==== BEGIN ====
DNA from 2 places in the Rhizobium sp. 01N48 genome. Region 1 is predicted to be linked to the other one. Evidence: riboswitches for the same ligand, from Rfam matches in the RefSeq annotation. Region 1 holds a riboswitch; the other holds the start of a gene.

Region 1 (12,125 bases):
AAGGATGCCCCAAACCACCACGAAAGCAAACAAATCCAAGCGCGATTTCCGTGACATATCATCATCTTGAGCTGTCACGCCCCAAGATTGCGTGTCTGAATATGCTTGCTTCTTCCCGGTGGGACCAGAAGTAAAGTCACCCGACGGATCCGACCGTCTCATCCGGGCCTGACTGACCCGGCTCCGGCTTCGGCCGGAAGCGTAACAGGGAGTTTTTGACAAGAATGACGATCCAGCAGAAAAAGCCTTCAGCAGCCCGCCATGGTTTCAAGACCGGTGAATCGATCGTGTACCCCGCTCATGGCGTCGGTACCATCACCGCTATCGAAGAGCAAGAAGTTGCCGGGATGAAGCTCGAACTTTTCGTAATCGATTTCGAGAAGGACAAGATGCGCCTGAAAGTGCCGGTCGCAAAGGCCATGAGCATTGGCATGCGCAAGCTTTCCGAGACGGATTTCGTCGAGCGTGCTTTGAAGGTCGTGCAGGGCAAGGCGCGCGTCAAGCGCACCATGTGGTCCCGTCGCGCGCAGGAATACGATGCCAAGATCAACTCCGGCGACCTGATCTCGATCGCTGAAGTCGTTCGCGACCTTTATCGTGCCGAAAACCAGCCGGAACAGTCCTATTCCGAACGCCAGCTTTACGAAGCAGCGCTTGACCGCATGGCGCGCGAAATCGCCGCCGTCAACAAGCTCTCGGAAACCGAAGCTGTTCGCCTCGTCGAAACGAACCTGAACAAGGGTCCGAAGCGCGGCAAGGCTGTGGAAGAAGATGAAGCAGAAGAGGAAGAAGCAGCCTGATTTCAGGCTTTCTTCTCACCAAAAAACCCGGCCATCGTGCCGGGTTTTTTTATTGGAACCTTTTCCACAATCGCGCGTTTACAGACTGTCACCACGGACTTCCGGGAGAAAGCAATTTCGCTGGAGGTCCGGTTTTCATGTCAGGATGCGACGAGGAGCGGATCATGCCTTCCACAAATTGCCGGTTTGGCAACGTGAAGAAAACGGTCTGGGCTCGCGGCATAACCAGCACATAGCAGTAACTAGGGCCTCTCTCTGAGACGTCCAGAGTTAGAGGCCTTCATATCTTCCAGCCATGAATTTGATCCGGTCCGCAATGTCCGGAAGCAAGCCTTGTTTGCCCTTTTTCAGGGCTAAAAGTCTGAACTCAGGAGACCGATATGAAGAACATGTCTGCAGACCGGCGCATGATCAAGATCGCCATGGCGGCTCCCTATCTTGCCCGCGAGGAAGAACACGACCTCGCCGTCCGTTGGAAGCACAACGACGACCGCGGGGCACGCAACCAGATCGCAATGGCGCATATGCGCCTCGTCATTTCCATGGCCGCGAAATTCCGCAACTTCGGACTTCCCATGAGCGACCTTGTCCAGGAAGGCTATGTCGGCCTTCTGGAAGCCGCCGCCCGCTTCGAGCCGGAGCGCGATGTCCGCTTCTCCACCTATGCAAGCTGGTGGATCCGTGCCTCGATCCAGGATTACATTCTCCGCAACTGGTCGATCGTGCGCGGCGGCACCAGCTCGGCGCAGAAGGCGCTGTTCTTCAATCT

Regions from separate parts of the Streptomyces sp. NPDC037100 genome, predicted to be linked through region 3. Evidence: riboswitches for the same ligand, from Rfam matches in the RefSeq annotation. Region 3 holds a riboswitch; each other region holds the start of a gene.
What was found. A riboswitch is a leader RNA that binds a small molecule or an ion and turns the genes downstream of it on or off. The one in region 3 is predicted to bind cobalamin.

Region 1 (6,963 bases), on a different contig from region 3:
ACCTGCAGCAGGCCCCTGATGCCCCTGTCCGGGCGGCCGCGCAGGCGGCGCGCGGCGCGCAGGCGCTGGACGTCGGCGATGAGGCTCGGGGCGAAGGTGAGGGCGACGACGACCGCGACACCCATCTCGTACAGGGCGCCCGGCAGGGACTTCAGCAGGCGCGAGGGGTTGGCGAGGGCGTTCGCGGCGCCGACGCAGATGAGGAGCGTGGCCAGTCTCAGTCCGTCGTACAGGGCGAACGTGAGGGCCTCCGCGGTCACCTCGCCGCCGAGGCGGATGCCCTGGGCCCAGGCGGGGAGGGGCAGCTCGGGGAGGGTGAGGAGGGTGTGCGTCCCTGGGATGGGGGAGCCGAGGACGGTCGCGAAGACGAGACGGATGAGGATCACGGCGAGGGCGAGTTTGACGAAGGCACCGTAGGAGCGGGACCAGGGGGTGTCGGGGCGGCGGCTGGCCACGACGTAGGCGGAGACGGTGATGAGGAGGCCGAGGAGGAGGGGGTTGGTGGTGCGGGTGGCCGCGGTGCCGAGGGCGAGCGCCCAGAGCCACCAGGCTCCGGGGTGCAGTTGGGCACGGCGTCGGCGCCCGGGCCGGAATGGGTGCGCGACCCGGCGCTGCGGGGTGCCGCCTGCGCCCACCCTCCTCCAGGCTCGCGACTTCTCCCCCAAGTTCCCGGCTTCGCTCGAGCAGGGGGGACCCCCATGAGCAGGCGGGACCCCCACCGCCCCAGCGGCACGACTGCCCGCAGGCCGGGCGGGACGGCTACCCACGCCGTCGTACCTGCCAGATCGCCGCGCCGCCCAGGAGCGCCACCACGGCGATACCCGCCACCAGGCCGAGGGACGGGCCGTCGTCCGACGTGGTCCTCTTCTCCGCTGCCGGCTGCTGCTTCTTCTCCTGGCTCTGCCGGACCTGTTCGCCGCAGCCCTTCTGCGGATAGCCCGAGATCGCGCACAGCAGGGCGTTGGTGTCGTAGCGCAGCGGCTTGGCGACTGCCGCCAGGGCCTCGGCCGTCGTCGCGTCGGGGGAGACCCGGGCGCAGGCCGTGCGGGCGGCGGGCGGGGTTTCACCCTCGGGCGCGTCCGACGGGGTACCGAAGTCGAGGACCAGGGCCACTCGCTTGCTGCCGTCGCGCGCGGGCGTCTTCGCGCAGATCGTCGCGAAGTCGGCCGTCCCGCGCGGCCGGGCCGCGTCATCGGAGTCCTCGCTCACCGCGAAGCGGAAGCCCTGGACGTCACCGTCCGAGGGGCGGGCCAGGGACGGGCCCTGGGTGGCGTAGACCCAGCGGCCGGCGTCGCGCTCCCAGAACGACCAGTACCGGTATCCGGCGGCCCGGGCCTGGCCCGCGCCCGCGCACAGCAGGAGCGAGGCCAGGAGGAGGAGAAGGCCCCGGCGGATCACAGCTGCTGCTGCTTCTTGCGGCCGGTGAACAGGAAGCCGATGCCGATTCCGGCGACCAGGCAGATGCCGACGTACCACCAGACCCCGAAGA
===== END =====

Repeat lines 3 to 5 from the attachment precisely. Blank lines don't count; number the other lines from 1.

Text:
AAGGATGCCCCAAACCACCACGAAAGCAAACAAATCCAAGCGCGATTTCCGTGACATATCATCATCTTGAGCTGTCACGCCCCAAGATTGCGTGTCTGAATATGCTTGCTTCTTCCCGGTGGGACCAGAAGTAAAGTCACCCGACGGATCCGACCGTCTCATCCGGGCCTGACTGACCCGGCTCCGGCTTCGGCCGGAAGCGTAACAGGGAGTTTTTGACAAGAATGACGATCCAGCAGAAAAAGCCTTCAGCAGCCCGCCATGGTTTCAAGACCGGTGAATCGATCGTGTACCCCGCTCATGGCGTCGGTACCATCACCGCTATCGAAGAGCAAGAAGTTGCCGGGATGAAGCTCGAACTTTTCGTAATCGATTTCGAGAAGGACAAGATGCGCCTGAAAGTGCCGGTCGCAAAGGCCATGAGCATTGGCATGCGCAAGCTTTCCGAGACGGATTTCGTCGAGCGTGCTTTGAAGGTCGTGCAGGGCAAGGCGCGCGTCAAGCGCACCATGTGGTCCCGTCGCGCGCAGGAATACGATGCCAAGATCAACTCCGGCGACCTGATCTCGATCGCTGAAGTCGTTCGCGACCTTTATCGTGCCGAAAACCAGCCGGAACAGTCCTATTCCGAACGCCAGCTTTACGAAGCAGCGCTTGACCGCATGGCGCGCGAAATCGCCGCCGTCAACAAGCTCTCGGAAACCGAAGCTGTTCGCCTCGTCGAAACGAACCTGAACAAGGGTCCGAAGCGCGGCAAGGCTGTGGAAGAAGATGAAGCAGAAGAGGAAGAAGCAGCCTGATTTCAGGCTTTCTTCTCACCAAAAAACCCGGCCATCGTGCCGGGTTTTTTTATTGGAACCTTTTCCACAATCGCGCGTTTACAGACTGTCACCACGGACTTCCGGGAGAAAGCAATTTCGCTGGAGGTCCGGTTTTCATGTCAGGATGCGACGAGGAGCGGATCATGCCTTCCACAAATTGCCGGTTTGGCAACGTGAAGAAAACGGTCTGGGCTCGCGGCATAACCAGCACATAGCAGTAACTAGGGCCTCTCTCTGAGACGTCCAGAGTTAGAGGCCTTCATATCTTCCAGCCATGAATTTGATCCGGTCCGCAATGTCCGGAAGCAAGCCTTGTTTGCCCTTTTTCAGGGCTAAAAGTCTGAACTCAGGAGACCGATATGAAGAACATGTCTGCAGACCGGCGCATGATCAAGATCGCCATGGCGGCTCCCTATCTTGCCCGCGAGGAAGAACACGACCTCGCCGTCCGTTGGAAGCACAACGACGACCGCGGGGCACGCAACCAGATCGCAATGGCGCATATGCGCCTCGTCATTTCCATGGCCGCGAAATTCCGCAACTTCGGACTTCCCATGAGCGACCTTGTCCAGGAAGGCTATGTCGGCCTTCTGGAAGCCGCCGCCCGCTTCGAGCCGGAGCGCGATGTCCGCTTCTCCACCTATGCAAGCTGGTGGATCCGTGCCTCGATCCAGGATTACATTCTCCGCAACTGGTCGATCGTGCGCGGCGGCACCAGCTCGGCGCAGAAGGCGCTGTTCTTCAATCT

Regions from separate parts of the Streptomyces sp. NPDC037100 genome, predicted to be linked through region 3. Evidence: riboswitches for the same ligand, from Rfam matches in the RefSeq annotation. Region 3 holds a riboswitch; each other region holds the start of a gene.
What was found. A riboswitch is a leader RNA that binds a small molecule or an ion and turns the genes downstream of it on or off. The one in region 3 is predicted to bind cobalamin.